Objective 3: To investigate if the quality of provision of formative assessment experiences was significantly different between Year 7 subjects.

Our Year 7 students completed two surveys on subjects that were randomly assigned to them. This gave us a total sample of nearly 500 returns. When these were divided across the 13 subjects offered in Year 7, this gave approximately 35 returns per subject. We compared the results returned by different curriculum areas and tested this variation for significance and consequently identified where ‘in-school variation‘ was at its greatest. Those aspects of the questionnaire that returned significant results are summarised below.

We found highly significant in-school variation between subjects in the following areas:

a. Provision of improvement time after a piece of work had been marked. b. Frequency of peer assessment opportunities. c. The use of exemplar work to model the standards expected.

d. Explanation of results following a summative assessment.

We found significant in-school variation between subjects in the following areas:

a. Communication of learning intentions at the start of lessons. b. Provision of opportunities for student-to-student discussion. c. Use of higher-order questions.

d. The provision of improvement time following a summative assessment.

As a leadership team, this data allowed us to identify which issues need to be prioritised in the year ahead, and also to plan how to share expertise between departments. In this way, we may be able to close the gap between the views of the staff about what is happening in the classroom and what is reported by the students.

It is important to acknowledge here that some of our middle leadership team have been puzzled by their subject results. We suspect that the students found some of the questions difficult to interpret for some departments.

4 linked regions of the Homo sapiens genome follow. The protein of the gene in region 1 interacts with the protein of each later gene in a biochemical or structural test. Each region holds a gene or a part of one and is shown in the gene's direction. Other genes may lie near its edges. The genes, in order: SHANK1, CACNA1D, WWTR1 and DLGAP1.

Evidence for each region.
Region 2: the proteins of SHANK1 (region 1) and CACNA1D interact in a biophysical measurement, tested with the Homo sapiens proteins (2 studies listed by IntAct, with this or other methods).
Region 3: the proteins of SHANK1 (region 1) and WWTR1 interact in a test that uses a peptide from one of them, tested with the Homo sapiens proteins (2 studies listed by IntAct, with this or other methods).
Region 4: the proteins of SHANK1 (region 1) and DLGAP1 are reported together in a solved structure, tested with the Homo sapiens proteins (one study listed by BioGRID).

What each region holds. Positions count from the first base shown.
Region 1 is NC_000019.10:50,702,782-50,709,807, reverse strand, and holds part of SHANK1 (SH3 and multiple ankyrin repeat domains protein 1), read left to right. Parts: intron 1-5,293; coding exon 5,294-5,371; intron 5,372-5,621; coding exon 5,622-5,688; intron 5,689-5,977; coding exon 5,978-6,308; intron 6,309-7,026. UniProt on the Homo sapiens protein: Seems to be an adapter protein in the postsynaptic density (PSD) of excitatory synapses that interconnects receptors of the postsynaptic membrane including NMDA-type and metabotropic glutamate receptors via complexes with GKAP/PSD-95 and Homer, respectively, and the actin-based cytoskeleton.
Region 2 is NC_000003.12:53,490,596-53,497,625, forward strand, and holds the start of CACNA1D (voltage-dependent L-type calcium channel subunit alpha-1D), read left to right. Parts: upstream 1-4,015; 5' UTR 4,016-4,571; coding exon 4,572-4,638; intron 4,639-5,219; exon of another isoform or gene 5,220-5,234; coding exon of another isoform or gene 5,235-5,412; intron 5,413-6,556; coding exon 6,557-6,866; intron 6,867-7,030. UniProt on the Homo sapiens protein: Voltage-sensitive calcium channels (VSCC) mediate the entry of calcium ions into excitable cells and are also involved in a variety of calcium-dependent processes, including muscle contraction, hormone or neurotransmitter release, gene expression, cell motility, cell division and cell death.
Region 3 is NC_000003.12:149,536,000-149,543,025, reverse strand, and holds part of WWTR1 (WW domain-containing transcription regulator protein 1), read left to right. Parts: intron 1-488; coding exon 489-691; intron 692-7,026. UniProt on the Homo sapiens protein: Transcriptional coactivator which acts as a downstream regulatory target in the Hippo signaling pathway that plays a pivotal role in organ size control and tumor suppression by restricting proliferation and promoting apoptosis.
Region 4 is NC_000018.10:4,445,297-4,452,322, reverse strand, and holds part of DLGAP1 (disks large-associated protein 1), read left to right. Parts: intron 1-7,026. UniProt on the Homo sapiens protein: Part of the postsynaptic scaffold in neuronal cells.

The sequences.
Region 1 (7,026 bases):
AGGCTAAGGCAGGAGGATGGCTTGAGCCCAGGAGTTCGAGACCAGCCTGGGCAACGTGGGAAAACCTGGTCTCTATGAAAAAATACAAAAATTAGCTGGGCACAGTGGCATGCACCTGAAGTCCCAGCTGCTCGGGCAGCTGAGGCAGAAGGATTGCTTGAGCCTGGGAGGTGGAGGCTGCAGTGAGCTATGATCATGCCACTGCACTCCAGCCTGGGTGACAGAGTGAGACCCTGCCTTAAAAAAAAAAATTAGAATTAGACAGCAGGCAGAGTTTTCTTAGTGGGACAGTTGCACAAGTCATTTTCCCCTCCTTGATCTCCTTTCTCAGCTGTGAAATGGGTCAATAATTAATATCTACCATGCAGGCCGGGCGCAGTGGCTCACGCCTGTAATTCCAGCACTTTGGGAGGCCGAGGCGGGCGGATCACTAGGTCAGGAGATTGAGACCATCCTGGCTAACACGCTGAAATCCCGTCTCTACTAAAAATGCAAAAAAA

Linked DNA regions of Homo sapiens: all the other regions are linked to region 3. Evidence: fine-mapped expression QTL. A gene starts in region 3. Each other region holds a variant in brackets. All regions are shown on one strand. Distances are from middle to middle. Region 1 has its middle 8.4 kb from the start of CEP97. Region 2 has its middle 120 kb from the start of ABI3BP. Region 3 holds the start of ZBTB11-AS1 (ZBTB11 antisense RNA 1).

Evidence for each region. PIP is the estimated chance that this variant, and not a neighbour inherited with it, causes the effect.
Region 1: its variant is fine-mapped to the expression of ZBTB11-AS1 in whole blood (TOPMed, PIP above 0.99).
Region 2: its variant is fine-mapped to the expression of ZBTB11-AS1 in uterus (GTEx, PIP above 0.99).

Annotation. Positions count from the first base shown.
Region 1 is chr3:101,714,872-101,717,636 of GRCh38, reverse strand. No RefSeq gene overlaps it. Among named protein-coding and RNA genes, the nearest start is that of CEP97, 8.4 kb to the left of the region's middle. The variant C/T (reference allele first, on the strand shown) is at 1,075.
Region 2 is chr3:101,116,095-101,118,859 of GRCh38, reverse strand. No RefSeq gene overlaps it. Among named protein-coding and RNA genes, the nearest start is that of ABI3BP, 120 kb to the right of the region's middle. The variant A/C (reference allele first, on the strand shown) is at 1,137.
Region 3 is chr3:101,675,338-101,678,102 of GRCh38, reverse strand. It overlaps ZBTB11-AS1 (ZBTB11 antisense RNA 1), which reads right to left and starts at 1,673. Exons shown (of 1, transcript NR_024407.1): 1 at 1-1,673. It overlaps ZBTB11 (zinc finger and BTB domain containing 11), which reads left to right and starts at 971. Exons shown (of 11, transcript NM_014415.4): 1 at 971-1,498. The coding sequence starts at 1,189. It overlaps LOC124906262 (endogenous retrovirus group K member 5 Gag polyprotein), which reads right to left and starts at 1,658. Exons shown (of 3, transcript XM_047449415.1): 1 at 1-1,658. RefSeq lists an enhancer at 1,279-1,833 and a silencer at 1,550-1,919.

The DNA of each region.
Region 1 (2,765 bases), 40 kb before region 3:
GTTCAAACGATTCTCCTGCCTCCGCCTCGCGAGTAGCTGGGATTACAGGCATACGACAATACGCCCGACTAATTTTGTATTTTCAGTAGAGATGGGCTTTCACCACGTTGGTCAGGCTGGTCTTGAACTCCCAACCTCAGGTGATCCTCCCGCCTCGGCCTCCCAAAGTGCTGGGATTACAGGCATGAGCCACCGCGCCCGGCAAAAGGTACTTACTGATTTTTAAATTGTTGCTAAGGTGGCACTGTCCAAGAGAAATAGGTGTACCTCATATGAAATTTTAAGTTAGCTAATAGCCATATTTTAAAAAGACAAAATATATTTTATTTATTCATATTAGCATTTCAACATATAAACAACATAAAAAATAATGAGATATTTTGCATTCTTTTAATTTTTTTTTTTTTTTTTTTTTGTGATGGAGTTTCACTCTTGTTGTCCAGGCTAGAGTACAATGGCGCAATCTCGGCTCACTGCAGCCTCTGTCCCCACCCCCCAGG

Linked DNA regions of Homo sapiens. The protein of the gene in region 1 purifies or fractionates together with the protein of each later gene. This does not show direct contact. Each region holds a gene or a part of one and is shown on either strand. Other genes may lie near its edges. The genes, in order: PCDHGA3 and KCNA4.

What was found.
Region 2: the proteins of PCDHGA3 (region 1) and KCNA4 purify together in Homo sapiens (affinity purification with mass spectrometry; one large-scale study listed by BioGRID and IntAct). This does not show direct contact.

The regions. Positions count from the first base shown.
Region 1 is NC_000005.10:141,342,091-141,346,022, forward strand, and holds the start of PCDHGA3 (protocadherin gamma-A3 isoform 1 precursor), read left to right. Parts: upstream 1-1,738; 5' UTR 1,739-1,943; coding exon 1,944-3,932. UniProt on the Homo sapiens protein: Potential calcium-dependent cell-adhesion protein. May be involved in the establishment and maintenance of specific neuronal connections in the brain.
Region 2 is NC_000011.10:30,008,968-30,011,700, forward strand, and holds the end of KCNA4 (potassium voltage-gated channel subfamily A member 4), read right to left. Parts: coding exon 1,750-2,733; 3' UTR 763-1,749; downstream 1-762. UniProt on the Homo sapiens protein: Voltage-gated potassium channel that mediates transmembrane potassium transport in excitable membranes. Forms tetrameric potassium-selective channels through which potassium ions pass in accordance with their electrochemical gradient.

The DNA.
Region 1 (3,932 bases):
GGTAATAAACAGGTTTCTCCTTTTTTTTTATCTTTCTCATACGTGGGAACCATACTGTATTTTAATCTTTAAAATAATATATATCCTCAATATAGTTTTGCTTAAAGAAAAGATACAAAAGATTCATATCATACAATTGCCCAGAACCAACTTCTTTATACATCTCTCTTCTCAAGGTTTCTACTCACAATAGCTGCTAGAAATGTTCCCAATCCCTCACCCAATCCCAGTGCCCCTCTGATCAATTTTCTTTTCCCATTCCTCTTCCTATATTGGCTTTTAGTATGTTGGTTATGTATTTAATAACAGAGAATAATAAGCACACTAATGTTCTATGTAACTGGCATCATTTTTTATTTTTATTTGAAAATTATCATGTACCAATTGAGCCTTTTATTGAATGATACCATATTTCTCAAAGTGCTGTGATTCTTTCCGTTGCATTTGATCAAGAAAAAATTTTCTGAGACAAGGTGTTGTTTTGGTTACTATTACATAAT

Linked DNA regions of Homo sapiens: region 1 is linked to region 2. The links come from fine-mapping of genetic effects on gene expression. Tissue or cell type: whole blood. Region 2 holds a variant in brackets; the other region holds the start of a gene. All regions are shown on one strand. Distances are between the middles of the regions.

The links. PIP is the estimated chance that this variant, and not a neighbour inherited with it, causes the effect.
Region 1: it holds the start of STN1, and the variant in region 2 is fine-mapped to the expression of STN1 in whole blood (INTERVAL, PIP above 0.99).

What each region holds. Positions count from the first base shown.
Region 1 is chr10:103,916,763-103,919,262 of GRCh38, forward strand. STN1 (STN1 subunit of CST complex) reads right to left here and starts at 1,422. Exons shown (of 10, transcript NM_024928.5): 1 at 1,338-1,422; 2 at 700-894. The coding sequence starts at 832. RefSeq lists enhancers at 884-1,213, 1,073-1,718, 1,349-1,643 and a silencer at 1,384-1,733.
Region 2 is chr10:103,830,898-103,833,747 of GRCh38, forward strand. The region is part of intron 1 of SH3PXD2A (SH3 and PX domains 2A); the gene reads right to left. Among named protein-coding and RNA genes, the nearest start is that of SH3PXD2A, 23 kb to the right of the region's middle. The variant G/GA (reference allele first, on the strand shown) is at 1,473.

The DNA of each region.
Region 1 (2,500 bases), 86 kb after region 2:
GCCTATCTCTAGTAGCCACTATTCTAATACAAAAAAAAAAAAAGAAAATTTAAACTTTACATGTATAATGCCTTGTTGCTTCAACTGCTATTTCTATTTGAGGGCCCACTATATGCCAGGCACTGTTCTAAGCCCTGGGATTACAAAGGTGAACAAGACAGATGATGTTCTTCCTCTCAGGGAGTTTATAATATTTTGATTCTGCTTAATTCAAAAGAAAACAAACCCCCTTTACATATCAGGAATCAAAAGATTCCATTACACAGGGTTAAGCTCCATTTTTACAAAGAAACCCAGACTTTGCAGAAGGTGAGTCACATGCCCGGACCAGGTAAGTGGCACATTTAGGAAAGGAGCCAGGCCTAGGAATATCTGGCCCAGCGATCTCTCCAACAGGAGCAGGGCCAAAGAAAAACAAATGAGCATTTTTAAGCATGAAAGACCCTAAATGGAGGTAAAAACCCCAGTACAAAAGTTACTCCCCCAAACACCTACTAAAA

For this reason, we hope to work with our departments to develop subject-specific versions of the students’ questionnaire and we aim to change the phrasing to more closely match the processes used in different curriculum areas.

We will continue to use the expertise gained from the project to enhance our departmental monitoring processes, establishing clear expectations that such initiatives are now becoming part of normal practice. Our experience has shown us that it is essential to actively involve the middle leaders, because they are important in interpreting the initiatives for their own subject area, as well as playing a crucial role in monitoring that the developments are happening in the classroom. To facilitate this process, we have aligned self-evaluation and lesson observation processes to reflect our priorities and have found that this helps to maintain focus and momentum. In November 2006, Ofsted described Fallibroome as an outstandingly effective school and made particular reference to the research that has been completed into different aspects of learning and teaching.

As we move forward, we plan to increasingly expect departments to have evidence of contributions from student voice to their teaching and learning development agenda.


Feedback loop – A feedback loop is a formative process where information is communicated from one individual and back, this commonly can be seen between teachers and pupils. However, with this latter example, it is important that the communication is not one way and that the teacher listens to feedback from pupils as well as giving it.

Black, P, Harrison, C, Lee, C, Marshall, B, and Wiliam, D (2003) Assessment for Learning: Putting it into Practice. Berkshire: Open University Press

Kagan, S (1994) Cooperative Learning. San Clemente, CA: Kagan

Jane Gormally is responsible for teaching and learning and Francis Power is responsible for monitoring and assessment at Fallibroome High School.

For further information about the Learning to Learn Phase 3 Evaluation see